The official Docker documentation mentions that I need to run docker rm -v containername to specifically remove a data volume. But what do you do if you already removed all the containers referencing the specific data volume ?

up vote 23 down vote accepted

Before version 1.9, Docker didn't provide any way to remove dangling volumes.

If such volumes are taking too much disk space and you want to take matters into your own hands though, you can manually delete the volumes by first identifying the ones which are in use. You can run docker inspect -f '{{ .Volumes }}' containername to find the location in the file system of the volumes in use, and then delete everything except those. If you have lots of containers, you can run for x in $(docker ps -qa | sed '1d'); do docker inspect -f '{{ .Volumes }}' ${x}; done to loop through the containers and list the volumes.

Better yet, you can use the Python script here, the prerequisite is to install the python API client for Docker pip install docker-py

  • thanks Daniel, it's strange not many documentation or sites covering docker volumes mention the proper docker rm -v method for removing the volumes only how to setup the volumes. Your info is valuable thanks ! – p4guru Apr 30 '15 at 0:25
  • Actually up to today I have the same issue, it seems to show the exact same list in a different order, anyone can confirm this actually works properly and can be used without harm of existing and active containers? – killstreet Jan 23 '17 at 10:24
  • Why does your command include | sed '1d' ? It throws away the first result. the -q option in docker ps -qa already gets rid of the header line in the output. I'm using docker version 1.13 and there I have to use {{ .Mounts }} instead of {{ .Volumes }}. – NZD Feb 9 '17 at 2:09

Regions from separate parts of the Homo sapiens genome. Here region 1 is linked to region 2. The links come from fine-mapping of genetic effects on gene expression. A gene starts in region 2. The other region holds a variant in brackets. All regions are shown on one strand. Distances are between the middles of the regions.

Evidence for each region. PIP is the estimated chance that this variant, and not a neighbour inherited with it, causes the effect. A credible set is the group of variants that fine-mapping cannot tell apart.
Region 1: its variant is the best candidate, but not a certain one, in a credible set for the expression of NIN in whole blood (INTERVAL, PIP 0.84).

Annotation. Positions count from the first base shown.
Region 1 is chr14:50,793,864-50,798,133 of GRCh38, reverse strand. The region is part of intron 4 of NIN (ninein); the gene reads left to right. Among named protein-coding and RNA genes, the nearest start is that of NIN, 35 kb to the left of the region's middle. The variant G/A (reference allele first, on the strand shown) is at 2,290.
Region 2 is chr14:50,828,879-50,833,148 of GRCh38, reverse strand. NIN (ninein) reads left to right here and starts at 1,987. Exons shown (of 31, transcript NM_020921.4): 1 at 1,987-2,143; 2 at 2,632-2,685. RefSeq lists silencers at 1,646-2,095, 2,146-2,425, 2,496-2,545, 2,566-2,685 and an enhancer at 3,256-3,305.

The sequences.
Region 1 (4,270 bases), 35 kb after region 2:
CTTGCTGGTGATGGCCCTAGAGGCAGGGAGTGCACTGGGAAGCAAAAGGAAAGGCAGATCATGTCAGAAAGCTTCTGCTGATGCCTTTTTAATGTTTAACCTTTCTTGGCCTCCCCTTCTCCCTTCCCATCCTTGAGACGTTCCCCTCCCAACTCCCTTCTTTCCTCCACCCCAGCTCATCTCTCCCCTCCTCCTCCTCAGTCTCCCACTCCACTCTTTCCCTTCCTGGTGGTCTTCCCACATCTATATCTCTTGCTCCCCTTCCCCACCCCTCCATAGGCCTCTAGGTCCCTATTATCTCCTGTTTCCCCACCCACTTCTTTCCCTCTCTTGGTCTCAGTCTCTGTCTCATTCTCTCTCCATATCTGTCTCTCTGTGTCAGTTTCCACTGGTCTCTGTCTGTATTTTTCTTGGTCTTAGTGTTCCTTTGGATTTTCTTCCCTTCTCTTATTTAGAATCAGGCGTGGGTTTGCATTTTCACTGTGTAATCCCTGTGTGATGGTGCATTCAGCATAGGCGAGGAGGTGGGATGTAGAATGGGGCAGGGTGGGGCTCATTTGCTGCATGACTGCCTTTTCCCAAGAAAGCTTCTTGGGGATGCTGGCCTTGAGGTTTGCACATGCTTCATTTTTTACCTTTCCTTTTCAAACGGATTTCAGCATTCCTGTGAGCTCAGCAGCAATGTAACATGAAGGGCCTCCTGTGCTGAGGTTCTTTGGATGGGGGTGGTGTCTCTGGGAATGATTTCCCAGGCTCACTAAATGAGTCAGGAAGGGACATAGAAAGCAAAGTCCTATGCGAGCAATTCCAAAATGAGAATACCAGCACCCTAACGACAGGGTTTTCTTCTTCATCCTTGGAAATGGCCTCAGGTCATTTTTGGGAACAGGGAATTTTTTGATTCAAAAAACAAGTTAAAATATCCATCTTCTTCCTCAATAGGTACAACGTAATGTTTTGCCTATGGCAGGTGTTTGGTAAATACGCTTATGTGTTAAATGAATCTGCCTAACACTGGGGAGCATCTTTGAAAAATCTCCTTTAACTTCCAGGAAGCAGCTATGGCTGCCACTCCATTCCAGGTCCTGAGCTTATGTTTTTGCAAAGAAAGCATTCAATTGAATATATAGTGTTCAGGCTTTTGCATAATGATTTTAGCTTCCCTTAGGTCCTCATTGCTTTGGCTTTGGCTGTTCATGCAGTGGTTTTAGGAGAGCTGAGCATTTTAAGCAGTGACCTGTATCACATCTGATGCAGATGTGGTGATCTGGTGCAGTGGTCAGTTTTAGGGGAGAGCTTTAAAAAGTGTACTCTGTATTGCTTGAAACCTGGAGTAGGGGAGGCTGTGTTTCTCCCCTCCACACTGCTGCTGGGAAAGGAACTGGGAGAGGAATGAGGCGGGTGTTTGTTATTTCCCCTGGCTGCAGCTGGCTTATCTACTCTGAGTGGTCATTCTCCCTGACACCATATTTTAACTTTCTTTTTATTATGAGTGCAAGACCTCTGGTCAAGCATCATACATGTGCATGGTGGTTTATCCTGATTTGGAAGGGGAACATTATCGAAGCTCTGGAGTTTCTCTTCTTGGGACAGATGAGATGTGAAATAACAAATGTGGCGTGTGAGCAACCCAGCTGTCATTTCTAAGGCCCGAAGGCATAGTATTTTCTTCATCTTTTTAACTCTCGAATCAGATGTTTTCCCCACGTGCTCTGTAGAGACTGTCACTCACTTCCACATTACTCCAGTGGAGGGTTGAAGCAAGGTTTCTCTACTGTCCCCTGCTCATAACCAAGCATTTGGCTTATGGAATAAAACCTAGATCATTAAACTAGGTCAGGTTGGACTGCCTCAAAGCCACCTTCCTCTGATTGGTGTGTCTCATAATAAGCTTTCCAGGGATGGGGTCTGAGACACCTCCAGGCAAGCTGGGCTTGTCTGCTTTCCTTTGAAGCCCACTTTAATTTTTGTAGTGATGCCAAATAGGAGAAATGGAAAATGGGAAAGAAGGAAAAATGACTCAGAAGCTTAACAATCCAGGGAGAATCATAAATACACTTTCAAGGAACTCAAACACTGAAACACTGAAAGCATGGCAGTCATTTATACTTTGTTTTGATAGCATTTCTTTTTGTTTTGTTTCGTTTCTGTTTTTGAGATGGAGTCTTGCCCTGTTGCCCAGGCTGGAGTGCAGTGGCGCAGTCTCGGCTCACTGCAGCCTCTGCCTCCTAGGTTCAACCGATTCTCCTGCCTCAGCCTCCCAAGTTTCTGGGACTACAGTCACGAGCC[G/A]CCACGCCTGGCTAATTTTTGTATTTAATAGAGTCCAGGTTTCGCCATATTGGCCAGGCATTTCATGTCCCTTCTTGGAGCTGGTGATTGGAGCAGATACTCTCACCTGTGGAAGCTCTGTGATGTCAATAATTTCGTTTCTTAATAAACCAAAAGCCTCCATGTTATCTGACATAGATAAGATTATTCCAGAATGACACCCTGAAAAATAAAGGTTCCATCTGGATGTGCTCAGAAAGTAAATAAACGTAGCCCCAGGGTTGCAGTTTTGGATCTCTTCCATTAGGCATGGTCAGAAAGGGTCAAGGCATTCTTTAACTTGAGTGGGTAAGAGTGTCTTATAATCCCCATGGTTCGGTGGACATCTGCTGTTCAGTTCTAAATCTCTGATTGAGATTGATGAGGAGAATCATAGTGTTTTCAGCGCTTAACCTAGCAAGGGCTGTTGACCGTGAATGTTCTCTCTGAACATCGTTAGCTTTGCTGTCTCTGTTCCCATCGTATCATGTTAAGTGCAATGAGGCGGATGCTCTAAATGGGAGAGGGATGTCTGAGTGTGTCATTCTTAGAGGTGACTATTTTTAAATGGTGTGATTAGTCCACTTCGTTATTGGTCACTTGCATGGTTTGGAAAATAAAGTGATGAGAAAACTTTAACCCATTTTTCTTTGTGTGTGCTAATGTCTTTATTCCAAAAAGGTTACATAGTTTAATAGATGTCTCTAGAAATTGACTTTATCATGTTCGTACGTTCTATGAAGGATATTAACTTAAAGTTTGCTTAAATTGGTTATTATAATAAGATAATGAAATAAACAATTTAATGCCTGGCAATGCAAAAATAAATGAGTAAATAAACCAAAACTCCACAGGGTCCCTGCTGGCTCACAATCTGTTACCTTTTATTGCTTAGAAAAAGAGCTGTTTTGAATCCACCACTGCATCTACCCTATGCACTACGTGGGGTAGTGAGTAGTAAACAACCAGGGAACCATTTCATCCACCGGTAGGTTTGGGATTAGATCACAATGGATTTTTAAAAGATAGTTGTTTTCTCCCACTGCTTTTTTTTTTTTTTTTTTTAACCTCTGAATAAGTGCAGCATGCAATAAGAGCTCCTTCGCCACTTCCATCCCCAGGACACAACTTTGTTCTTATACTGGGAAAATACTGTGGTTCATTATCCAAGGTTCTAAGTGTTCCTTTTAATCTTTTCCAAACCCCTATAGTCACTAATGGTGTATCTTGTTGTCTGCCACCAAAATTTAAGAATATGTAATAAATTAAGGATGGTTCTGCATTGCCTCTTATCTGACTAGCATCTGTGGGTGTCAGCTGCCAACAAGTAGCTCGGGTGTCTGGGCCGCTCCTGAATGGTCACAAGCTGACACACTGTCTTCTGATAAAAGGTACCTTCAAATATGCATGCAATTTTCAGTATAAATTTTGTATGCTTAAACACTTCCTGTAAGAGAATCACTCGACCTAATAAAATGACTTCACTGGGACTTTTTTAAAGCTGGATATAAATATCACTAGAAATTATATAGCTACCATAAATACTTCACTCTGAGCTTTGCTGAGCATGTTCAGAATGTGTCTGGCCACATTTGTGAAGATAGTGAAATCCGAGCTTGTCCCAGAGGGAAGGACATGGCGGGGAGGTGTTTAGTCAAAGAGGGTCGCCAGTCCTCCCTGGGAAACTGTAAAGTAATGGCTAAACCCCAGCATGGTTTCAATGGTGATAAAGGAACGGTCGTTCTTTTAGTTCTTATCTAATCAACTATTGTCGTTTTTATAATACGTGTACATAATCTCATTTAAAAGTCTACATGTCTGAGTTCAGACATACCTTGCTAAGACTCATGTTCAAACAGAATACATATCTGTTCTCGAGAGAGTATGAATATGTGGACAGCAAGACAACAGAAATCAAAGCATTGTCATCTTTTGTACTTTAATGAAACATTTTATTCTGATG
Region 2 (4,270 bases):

In Docker 1.9, there is the ability to manage volumes better with docker volume (see this PR):

$ docker --version
Docker version 1.9.0, build 76d6bc9

$ docker volume

Usage:  docker volume [OPTIONS] [COMMAND]

Manage Docker volumes

Commands:
  create                   Create a volume
  inspect                  Return low-level information on a volume
  ls                       List volumes
  rm                       Remove a volume

Run 'docker volume COMMAND --help' for more information on a command

  --help=false       Print usage

$ docker volume ls -f dangling=true
DRIVER              VOLUME NAME
local               0490a79a769b8fc96b901ad2b92be9f34516476be5d06da766b4fd8636275330
local               source
local               89ecc5c7afc0c004b2eccff55692b842b4394ba12048195b385334ec7b161857
local               382a7ea81dd87f773914725d755ffe28110c3f07da5f135d6181bf55b393070a
local               0eef9492e7bf3f4e62fd1195b7284b32dd6f22ac8c99052f6ccf890c3d7a4e3c
local               499d1da8e35ebd51a2217c2ca68272740a6ae85a3d2e29e9abf54163d12f5c56
local               da1cb72a3a39991b11992a8d5dbc3167771fb54b8eb41308657151ba934b981f
local               4530c88973639c6a4d6c35e9ee4a0ec48dcdd5767fa377214b4a32644ecb8947
local               784d941d6e1c7a89a064f9bbe3f594520174029efcbb792b3285915653801f0f
local               0250901593eecd6321a937fe321e5f88996716035ae51fa60952dcc1c5b8f884
local               92aa72c8a82facc0164f88b7216b2699dd4d393f7364ba5b8fd92e217c305d7e
local               b88b70a407cd97cd5dfd0d93860ea620293abfe9090d2237cb88363846bfe8d3
local               5206cdf191052df750f6b37e37ce55455a03f6afcc6bfb03c46c8d1c87d5791f
local               88c510defbfc90a98026a88cca556725e60a15ac2ab579084664fa03b529670d
local               d2538cf892e0f75f37e458e6240b7e31600f93d1fb40eb0190eba669f81e3b12
local               e3d3cad4f814edd582b0dad2bfe069f9c69d9cc60b71e32a56690295269cac6e
local               120f36311a4f27497b7b89f22b1e0b7ace2c5e72f23cc1b869c895c37b4ed2db